After a year hiatus, Harvest Haus is back on in Vancouver. With its return, Harvest Haus moves to the PNE Fairgrounds and expands to include a new component in Harvestland, an array of Bavarian-inspired activities targeted for families and outdoorsy enthusiasts. Yes, Oktoberfest technically starts in September in Germany, but you know it'd be much easier to market Oktoberfest to Vancouverites by staging it in October closer to Thanksgiving.
Last week I had a chance to attend the grand opening of both Harvest Haus and Harvestland.
Disclosure: I was given a media invitation to attend this event. All opinions are my own.
Harvestland is open every weekday until the 20th and a ticket can be purchased separately if you want to abstain from Harvest Haus. Everything in this section is a part of Harvestland. The entrance for both is in the same place.
I wanted the full experience so either I or my guest partook in the following Harvestland activities:
- Woodland Maze
- Axe Throwing (8 gulden for 3 throws)
- Lumberjack Show
- Kinder Discovery Farm
- Bavarian Village Pumpkin Slinging
- Bavarian Village Archery (7 gulden for 3 arrows)
- Bavarian Village Lettuce Cutting (5 gulden for 1 lettuce)
- Pork Hock ($12.50)
The woodland maze was a series of fences set up to guide wanderers into a giant Christmas tree at its center. If you wandered deep enough, you'd also stumble onto the cranberry crushing farm where you could don some public boots and get crushing.
Next up was axe-throwing, my favourite activity from 2017's Harvest Haus. Here, 8 guldens (more on this later) or $8 could be spent to get you 3 axe throws and a guided lesson in throwing. Here's a photo of an axe-throwing master showing how it was done. My throws were not as glamourous.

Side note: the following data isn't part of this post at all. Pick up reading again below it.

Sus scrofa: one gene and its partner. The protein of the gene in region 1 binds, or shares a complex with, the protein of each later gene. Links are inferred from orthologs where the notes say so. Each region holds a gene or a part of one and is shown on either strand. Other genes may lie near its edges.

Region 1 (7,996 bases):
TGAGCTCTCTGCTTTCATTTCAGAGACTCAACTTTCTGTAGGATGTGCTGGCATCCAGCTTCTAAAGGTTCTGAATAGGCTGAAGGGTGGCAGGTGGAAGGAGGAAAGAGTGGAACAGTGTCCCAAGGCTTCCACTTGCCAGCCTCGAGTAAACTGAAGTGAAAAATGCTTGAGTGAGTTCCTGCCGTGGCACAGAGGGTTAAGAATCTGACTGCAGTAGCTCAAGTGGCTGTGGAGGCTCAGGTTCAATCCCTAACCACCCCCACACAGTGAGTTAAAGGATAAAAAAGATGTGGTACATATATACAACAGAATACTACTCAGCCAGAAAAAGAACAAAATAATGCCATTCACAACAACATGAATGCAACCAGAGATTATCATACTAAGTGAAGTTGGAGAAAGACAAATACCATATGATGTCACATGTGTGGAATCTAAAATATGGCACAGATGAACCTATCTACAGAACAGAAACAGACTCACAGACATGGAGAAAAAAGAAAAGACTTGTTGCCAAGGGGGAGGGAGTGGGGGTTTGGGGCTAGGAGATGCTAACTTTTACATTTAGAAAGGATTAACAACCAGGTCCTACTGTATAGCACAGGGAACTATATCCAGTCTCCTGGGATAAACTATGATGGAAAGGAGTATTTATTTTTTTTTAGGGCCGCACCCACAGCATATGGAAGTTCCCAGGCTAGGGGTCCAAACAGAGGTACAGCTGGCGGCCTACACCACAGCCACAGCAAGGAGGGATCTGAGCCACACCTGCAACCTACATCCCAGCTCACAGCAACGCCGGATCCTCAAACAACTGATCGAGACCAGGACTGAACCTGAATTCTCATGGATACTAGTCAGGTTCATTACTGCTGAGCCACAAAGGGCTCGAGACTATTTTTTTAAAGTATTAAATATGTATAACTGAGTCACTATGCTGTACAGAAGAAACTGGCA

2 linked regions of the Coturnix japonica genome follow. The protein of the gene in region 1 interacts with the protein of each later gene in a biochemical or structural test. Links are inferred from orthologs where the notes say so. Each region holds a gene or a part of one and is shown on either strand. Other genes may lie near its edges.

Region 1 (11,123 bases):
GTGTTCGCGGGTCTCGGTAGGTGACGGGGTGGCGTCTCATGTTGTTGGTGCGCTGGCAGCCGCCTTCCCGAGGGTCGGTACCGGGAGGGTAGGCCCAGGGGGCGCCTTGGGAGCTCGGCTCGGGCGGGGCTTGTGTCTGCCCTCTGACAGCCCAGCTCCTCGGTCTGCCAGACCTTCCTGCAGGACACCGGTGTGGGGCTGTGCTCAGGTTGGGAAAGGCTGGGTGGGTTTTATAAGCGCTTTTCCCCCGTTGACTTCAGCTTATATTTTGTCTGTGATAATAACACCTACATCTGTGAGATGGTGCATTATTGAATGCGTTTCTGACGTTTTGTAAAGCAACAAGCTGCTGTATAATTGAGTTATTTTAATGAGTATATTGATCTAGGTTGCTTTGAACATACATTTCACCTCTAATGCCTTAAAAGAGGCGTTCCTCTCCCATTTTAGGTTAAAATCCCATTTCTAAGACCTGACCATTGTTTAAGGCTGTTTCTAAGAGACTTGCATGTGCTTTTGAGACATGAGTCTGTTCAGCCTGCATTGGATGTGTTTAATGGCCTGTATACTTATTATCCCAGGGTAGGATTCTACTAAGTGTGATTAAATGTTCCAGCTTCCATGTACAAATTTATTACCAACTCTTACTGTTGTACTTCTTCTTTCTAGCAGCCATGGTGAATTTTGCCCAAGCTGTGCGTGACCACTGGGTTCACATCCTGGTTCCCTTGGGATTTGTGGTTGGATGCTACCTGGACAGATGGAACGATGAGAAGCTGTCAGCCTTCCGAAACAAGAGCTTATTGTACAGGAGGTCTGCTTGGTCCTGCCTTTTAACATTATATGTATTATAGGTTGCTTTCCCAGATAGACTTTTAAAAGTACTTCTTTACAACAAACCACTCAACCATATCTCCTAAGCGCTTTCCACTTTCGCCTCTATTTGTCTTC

To get gulden, you just had to visit a gulden booth located near the Vertigo ride. Gulden are used for activities and rides, and nothing more. You needn't worry about saving gulden for beer inside Harvest Haus because nobody inside accepts gulden.
6pm marked the start of the lumberjack show, open to all Harvestland attendees. This was a full-on 45-minute lumberjack competition with cheering for either the red or green team depending on which side of the viewing area you were in. The tree-climbing and wood-splitting were the most exciting activities and I wish there was a way to experience these activities myself at Harvestland.
For the kinder (German for "children), the discovery farm was the place to be. Goats, donkeys, rabbits, ponies, and baby chicks were on hand for kids to learn about and see up close. You could also pay some gulden to ride a pony.
Also directed to children, pumpkin slinging in the Bavarian Village had participants deposit some gulden to sling a tiny pumpkin as far as possible.
But if you were me, you would be more interested in walking around the pumpkin patch looking for the biggest one.
I also took part in archery, paying 7 gulden to learn how to hold a bow, draw an arrow, and miss horribly. I managed to hit my target on the final attempt but it was nowhere close to the center. The instructors were very encouraging though (and probably laughing at how bad some people like me are at archery).